Bassem Akiki appointed Music Director of Opera Wrocławska
Bassem Akiki, the new Music Director of Opera Wrocławska, explains his strategy to turn it into one of the leading Polish opera companies
Bassem Akiki has been appointed Music Director of Opera Wrocławska, to work alongside General Manager Halina Ołdakowska and Artistic Director Mariusz Kwiecień. Their season opens on 25 September and will start with five gala concerts offering a sample of the repertoire and artists of the rest of the season.
Programmes are still being finalised, but Akiki has a clear strategy. He explains his priorities: ‘Alongside the opera repertoire, we will perform one symphonic concert every month. This is common in other cities, but not so much in Poland. It means that the players aren’t only acting as accompanists and playing opera repertoire. It’s a great way for the orchestra to improve.’
Another priority will be to support young musicians: ‘We’re going to create an orchestra for players who are still studying or have just finished their studies – an orchestral academy. It will help them to get into opera and also support our young singers. At the moment there are many excellent young singers who don’t have the opportunity to be on stage, and this will give both players and singers the chance to develop professionally.’
Some of the company’s traditions and structures are being modernised, he explains, for example, in having a board of three directors: ‘This has never happened in Poland before. Halina Ołdakowska comes from within the business and is moving to the Western way of managing opera. The three of us will work together on each season and in bringing together producers and singers.’ He hasn’t worked with Kwiecień before but says, ‘For our first drafts of repertoire and casting we all worked at home and then came to a meeting to put our ideas on the table. My ideas and those of Mariusz were 90 per cent identical. I immediately felt the chemistry, based on mutual respect.’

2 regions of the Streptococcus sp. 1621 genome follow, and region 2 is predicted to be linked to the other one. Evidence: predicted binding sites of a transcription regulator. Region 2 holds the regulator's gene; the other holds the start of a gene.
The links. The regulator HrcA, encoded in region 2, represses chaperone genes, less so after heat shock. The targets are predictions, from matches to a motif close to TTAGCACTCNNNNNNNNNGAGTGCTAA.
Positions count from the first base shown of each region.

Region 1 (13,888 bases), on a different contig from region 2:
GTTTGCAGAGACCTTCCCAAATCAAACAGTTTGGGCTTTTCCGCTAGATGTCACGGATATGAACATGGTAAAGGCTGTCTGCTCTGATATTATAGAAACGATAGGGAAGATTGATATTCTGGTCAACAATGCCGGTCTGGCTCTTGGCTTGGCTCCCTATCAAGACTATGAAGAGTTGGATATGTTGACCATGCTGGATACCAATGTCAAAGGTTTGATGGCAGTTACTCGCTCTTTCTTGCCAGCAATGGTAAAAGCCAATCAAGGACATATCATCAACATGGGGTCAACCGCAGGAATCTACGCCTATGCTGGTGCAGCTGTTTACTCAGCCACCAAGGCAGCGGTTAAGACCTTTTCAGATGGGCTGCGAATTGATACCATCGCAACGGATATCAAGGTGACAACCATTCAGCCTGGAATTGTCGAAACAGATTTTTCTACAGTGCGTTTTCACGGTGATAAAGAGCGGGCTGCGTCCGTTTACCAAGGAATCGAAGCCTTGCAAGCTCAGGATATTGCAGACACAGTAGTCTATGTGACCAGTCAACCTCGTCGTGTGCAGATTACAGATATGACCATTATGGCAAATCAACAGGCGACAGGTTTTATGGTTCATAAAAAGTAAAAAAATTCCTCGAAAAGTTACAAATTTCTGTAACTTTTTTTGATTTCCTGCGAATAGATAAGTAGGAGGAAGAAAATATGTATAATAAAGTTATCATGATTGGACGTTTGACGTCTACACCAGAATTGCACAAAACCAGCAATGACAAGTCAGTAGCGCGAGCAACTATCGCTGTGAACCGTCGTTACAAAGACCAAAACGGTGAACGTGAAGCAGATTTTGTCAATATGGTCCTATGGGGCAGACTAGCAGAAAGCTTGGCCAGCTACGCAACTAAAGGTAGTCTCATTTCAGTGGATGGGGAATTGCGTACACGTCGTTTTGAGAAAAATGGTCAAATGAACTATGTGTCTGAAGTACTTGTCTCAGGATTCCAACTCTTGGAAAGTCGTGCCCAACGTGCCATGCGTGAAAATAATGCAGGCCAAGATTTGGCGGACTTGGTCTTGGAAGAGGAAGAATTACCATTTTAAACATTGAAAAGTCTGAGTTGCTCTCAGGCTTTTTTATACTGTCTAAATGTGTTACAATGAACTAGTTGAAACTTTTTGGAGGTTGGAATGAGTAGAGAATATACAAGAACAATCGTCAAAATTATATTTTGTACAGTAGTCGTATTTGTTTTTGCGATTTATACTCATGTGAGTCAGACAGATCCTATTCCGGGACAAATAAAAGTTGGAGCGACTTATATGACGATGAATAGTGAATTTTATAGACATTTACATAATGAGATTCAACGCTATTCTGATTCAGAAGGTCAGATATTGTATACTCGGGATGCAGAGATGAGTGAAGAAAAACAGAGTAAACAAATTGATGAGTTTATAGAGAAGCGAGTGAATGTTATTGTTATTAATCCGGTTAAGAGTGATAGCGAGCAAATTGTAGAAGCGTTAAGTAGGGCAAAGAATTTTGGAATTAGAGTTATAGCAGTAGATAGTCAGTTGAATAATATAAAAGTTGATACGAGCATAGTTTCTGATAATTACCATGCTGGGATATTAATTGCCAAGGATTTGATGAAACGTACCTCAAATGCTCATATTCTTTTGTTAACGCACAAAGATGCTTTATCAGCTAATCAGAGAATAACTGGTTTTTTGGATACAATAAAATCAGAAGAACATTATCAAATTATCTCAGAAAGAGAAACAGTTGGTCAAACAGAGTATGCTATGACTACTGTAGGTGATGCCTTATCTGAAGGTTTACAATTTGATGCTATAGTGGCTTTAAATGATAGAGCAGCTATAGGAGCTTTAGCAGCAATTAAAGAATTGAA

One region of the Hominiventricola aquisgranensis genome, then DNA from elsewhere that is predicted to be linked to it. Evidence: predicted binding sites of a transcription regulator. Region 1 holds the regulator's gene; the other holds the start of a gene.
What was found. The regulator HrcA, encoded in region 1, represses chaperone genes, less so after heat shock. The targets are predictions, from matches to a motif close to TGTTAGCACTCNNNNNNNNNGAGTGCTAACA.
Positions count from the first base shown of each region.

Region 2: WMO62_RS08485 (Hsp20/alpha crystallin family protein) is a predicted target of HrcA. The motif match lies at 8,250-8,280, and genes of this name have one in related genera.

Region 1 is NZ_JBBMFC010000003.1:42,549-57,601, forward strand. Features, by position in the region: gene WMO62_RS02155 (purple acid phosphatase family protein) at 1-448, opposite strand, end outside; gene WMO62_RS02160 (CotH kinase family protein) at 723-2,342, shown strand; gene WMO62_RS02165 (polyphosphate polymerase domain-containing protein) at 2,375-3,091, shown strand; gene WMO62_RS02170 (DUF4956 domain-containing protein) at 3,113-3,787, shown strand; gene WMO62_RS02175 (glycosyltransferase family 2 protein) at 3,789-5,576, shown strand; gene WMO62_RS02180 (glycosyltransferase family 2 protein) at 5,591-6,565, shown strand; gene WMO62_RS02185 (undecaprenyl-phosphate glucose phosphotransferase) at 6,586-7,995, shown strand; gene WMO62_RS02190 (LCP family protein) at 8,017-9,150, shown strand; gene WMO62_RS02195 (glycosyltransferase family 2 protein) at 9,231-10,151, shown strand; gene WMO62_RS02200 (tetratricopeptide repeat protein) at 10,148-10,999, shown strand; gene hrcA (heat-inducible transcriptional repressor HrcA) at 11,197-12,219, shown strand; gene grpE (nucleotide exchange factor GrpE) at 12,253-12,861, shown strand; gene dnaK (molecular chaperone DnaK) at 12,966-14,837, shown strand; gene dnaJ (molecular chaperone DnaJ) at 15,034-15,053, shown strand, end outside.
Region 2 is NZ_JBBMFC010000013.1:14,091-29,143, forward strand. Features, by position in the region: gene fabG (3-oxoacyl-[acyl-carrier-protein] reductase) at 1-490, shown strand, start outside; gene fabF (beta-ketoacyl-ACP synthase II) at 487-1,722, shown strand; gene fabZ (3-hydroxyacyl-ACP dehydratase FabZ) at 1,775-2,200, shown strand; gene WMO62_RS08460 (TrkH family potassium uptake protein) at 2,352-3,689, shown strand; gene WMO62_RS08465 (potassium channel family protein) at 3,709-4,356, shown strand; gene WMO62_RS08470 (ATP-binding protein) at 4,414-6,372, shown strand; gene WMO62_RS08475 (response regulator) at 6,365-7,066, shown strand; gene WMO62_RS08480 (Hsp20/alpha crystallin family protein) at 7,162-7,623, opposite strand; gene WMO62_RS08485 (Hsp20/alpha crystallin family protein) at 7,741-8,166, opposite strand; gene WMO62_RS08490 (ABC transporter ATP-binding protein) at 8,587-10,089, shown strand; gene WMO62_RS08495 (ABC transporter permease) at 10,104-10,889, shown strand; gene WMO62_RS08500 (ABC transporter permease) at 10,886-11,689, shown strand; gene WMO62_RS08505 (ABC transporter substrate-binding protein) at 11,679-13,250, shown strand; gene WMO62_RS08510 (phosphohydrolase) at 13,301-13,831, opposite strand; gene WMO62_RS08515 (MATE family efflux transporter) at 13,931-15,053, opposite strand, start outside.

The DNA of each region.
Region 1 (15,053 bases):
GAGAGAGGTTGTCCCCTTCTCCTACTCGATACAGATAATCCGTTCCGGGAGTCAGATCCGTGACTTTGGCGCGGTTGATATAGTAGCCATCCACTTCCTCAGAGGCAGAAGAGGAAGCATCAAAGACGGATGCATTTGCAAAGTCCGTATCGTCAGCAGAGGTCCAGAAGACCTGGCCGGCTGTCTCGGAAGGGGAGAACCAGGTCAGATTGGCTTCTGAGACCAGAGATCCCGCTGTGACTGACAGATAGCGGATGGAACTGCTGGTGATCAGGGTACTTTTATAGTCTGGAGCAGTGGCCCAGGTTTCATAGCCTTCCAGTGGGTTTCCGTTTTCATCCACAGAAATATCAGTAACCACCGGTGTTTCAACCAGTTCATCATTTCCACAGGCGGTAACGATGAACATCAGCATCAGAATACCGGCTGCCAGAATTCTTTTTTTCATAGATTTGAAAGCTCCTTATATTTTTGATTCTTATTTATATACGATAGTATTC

Another significant change will be the way the season is structured: ‘At the moment in Poland we play a different opera every night, which isn’t good for the singers, so we will continue with the same repertoire but schedule it in blocks, with two or three titles a month.’
Other new developments will include performing one ballet premiere and one Baroque opera every season, and co-productions with other companies. They are also planning a new chamber music series: ‘This will help the orchestra to learn how to breathe together and to get to know composers who may have influenced the opera repertoire but don’t exist within that repertoire. The chamber music series will also support our educational work with young and disabled people.’ They will continue the popular tradition of the annual outdoor productions, which attract 10,000 people.
For Akiki, the appointment represents a homecoming – his first job was as conductor at Opera Wrocławska while still a student. He made his professional debut with La Traviata in 2006 and remained in the post for seven years. He says: ‘I was raised as a conductor and took my first steps there. It feels like coming back to a family I haven’t seen for years.’
He has ambitious hopes for this family: ‘The orchestra has huge potential and we can be one of the top opera companies in Poland. I want a high international level, which is why repertoire planning isn’t only for the public, but also to help us reach our goals. The musicians have such great energy. They want to work hard and they give 100 per cent on stage. I love them, I hope they love me, and I think we’re going to build something very special.’
Read Bassem Akiki's tribute to Krzysztof Penderecki.